Former US president George HW Bush dies aged 94

Trump and Obama lead tributes to ex-president whose tenure was defined by end of cold war

George HW Bush, part of a new generation of Republicans was often referred to as the most successful one-term president, has died aged 94. Video: The New York Times

 

George HW Bush, the 41st president of the United States and the father of the 43rd, who steered the nation through a tumultuous period in world affairs died Friday night at his home in Houston. He was 94.

Mr Bush was denied a second term in the White House after support for his presidency collapsed under the weight of an economic downturn and his seeming inattention to domestic affairs.

His death, which was announced by his office, came less than eight months after that of his wife of 73 years, Barbara Bush.

Mr Bush had a form of Parkinson’s disease that forced him to use a wheelchair or motorized scooter in recent years, and he had been in and out of hospitals during that time as his health declined.

Tributes

Donald Trump, Barack Obama and George W Bush have led tributes to Mr Bush.

President Michael D Higgins said people in Ireland had learned with sadness of the death of former president.

“President George Bush will be remembered for his long life of public service to the people of the United States and as a president who led his country at a period of significant change at national and global level, between the end of the 1980s and mid-1990s - a period of deep challenges to the multilateral institutions.

“On behalf of the Irish people I offer our deepest sympathies to his family and to the people of the United States.”

Mr Trump issued a statement less than an hour after Mr Bush’s death being announced and the White House lowered its flag to half mast.

“Melania and I join with a grieving nation to mourn the loss of former President George HW Bush, who passed away last night.

“Through his essential authenticity, disarming wit, and unwavering commitment to faith, family, and country, president Bush inspired generations of his fellow Americans to public service - to be, in his words, ‘a thousand points of light’ illuminating the greatness, hope, and opportunity of America to the world.”

The current president noted Mr Bush’s service in the second world war, at the CIA and in political office. He served as vice-president for eight years during Ronald Reagan’s two terms as president, before being elected to the White House himself, culminating in “a peaceful and victorious conclusion of the cold war”.

The statement added: “Along with his full life of service to country, we will remember President Bush for his devotion to family – especially the love of his life, Barbara.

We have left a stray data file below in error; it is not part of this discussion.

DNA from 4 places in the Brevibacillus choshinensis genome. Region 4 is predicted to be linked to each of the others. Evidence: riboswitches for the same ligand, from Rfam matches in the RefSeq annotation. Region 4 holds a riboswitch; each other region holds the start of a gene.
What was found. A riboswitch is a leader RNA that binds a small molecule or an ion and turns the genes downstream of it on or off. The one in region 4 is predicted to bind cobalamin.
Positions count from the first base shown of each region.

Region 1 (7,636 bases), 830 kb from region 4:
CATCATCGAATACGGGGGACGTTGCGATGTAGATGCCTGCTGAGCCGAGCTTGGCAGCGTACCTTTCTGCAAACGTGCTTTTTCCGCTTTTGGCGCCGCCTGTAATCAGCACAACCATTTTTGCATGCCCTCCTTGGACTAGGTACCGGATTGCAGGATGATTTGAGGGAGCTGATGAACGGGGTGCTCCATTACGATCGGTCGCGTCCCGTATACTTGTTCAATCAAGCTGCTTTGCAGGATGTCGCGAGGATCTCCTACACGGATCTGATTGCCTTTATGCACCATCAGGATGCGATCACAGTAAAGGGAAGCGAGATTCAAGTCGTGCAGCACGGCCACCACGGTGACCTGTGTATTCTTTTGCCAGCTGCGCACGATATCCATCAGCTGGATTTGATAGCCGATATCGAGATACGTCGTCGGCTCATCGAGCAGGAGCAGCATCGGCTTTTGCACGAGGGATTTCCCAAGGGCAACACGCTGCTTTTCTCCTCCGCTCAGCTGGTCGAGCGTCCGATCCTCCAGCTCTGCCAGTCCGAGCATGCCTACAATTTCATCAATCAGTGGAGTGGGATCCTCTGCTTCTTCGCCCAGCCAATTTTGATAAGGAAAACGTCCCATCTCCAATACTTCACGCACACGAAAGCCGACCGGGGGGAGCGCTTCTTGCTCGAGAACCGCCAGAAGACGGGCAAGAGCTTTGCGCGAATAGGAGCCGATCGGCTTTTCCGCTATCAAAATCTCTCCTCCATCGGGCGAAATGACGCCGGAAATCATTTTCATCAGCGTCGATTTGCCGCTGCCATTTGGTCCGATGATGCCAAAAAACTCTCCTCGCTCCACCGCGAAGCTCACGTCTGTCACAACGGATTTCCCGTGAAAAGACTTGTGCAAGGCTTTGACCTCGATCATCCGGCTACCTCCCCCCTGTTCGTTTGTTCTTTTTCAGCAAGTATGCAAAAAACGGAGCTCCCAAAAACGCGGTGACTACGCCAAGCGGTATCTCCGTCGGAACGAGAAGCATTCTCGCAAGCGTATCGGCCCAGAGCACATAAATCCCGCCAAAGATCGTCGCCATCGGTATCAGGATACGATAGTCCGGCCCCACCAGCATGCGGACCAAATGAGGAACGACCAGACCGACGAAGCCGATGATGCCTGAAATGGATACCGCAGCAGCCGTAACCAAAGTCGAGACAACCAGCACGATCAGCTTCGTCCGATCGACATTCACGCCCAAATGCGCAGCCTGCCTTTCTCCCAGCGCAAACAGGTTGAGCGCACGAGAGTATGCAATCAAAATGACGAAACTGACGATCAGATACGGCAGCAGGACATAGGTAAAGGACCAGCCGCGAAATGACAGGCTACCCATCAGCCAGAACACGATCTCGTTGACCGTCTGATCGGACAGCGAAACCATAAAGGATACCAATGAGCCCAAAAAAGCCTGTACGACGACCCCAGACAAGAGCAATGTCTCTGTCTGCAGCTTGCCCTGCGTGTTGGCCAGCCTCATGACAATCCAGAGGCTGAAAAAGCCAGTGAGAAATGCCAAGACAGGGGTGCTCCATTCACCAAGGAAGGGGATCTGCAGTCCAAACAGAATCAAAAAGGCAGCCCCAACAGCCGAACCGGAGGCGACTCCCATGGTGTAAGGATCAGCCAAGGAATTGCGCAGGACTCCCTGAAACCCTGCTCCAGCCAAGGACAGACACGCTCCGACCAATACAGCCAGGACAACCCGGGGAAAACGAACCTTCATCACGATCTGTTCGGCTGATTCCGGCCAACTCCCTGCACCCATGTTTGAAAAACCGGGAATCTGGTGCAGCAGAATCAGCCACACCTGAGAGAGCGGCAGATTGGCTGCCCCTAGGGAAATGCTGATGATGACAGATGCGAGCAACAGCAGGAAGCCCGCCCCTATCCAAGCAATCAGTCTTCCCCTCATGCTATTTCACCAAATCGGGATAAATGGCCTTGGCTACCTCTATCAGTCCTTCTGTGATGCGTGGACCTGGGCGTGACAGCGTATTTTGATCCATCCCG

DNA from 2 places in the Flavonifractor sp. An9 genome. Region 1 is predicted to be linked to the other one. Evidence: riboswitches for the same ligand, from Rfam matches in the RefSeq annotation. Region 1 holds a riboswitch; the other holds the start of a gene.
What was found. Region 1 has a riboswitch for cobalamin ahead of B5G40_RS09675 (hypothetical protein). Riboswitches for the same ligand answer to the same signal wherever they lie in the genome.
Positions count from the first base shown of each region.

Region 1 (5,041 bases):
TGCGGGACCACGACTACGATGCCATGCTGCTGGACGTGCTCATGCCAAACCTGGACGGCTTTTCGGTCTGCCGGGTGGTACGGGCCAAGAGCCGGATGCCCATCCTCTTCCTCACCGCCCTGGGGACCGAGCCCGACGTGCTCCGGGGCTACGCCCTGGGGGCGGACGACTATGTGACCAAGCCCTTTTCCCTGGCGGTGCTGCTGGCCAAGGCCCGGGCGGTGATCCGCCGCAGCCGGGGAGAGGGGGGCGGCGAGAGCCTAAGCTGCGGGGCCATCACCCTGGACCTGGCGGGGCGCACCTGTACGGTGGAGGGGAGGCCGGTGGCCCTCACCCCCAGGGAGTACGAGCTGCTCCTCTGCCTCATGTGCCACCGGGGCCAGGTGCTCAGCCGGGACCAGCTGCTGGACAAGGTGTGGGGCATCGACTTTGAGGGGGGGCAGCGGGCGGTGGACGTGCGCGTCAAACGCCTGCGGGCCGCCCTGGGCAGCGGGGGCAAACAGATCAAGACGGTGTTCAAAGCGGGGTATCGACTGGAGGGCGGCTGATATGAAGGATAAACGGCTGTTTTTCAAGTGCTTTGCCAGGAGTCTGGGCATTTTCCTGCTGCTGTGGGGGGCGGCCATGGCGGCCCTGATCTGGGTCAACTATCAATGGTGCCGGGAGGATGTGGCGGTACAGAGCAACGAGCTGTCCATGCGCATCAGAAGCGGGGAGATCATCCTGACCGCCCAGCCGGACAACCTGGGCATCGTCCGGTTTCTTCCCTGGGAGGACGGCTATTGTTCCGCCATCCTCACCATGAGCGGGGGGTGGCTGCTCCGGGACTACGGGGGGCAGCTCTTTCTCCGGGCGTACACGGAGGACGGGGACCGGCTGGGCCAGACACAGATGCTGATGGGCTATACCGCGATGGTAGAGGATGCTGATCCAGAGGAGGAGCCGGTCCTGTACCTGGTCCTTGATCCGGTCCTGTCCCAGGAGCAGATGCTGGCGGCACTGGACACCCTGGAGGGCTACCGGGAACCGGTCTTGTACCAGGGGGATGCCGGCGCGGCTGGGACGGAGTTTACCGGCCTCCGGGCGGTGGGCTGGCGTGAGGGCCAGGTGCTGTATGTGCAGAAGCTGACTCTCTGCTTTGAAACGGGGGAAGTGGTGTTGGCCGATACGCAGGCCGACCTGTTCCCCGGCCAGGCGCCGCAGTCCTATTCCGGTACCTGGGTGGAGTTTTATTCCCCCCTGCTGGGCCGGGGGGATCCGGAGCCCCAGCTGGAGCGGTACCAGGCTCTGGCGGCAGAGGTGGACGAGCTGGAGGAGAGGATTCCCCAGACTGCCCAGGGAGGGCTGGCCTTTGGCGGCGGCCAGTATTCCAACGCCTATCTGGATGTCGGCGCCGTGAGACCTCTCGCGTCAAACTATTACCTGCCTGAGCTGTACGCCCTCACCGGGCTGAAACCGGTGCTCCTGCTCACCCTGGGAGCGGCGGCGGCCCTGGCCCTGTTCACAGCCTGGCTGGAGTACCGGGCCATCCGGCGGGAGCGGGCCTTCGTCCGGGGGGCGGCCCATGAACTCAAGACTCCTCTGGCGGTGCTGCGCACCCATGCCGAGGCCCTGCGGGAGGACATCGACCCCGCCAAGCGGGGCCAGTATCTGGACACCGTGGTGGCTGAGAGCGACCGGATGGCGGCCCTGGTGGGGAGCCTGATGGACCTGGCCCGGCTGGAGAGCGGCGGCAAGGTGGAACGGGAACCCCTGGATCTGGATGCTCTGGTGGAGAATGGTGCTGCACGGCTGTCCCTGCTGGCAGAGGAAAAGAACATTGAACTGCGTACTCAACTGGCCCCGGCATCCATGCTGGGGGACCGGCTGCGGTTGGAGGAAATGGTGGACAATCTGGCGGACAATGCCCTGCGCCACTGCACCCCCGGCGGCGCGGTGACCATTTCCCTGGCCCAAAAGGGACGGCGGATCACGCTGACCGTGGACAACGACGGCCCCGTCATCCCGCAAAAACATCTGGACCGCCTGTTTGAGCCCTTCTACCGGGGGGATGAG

His example lives on, and will continue to stir future Americans to pursue a greater cause. Our hearts ache with his loss, and we, with the American people, send our prayers to the entire Bush family, as we honor the life and legacy of 41.”

Mr Trump has previously clashed bitterly with the Bush family, but the speed and warmth of the statement contrasted with his slow response to the death of Republican Senator John McCain earlier this year. The president did not attend McCain’s funeral, where Obama and George W Bush both delivered tributes.

Obama

Mr Obama visited George HW Bush at his residence in Houston earlier this week in what was described as a rekindling of what was already a warm friendship.

On Friday Mr Obama, the 44th president, said in a statement that America had “lost a patriot and humble servant”. He continued: “It’s a legacy of service that may never be matched, even though he’d want all of us to try.

In April, a day after attending Barbara Bush’s funeral, he was treated for an infection that had spread to his blood. In 2013, he was in dire enough shape with bronchitis that former president George W Bush, his son, solicited ideas for a eulogy.

But he proved resilient each time. In 2013 he told well-wishers, through an aide, to “put the harps back in the closet.”

Mr Bush, a Republican, was a transitional figure in the White House, where he served from 1989 to 1993, capping a career of more than 40 years in public service.

A decorated Navy pilot who was shot down in the Pacific in 1944, he was the last of the World War II generation to occupy the Oval Office.

Mr Bush was a skilled bureaucratic and diplomatic player who, as president, helped end four decades of cold war and the threat of nuclear engagement with a nuanced handling of the collapse of the Soviet Union and the liberation of Eastern Europe.

Yet for all his success in the international arena, his presidency faltered as voters seemed to perceive him as detached from their everyday lives. In an election that turned on the economy, they repudiated Mr Bush in 1992 and chose a relatively little-known Democratic governor from Arkansas, Bill Clinton, a baby boomer, ushering in a generational shift in American leadership.

If Mr Bush’s term helped close out one era abroad, it opened another. In January 1991 he assembled a global coalition to eject Iraqi invaders from Kuwait, sending hundreds of thousands of troops in a triumphant military campaign that to many Americans helped purge the ghosts of Vietnam.

But the victory also brought years of American preoccupation with Iraq, leading to the decision by George W Bush in 2003 to topple the Iraqi leader, Saddam Hussein, in a war that taxed US resources and patience.” - New York Times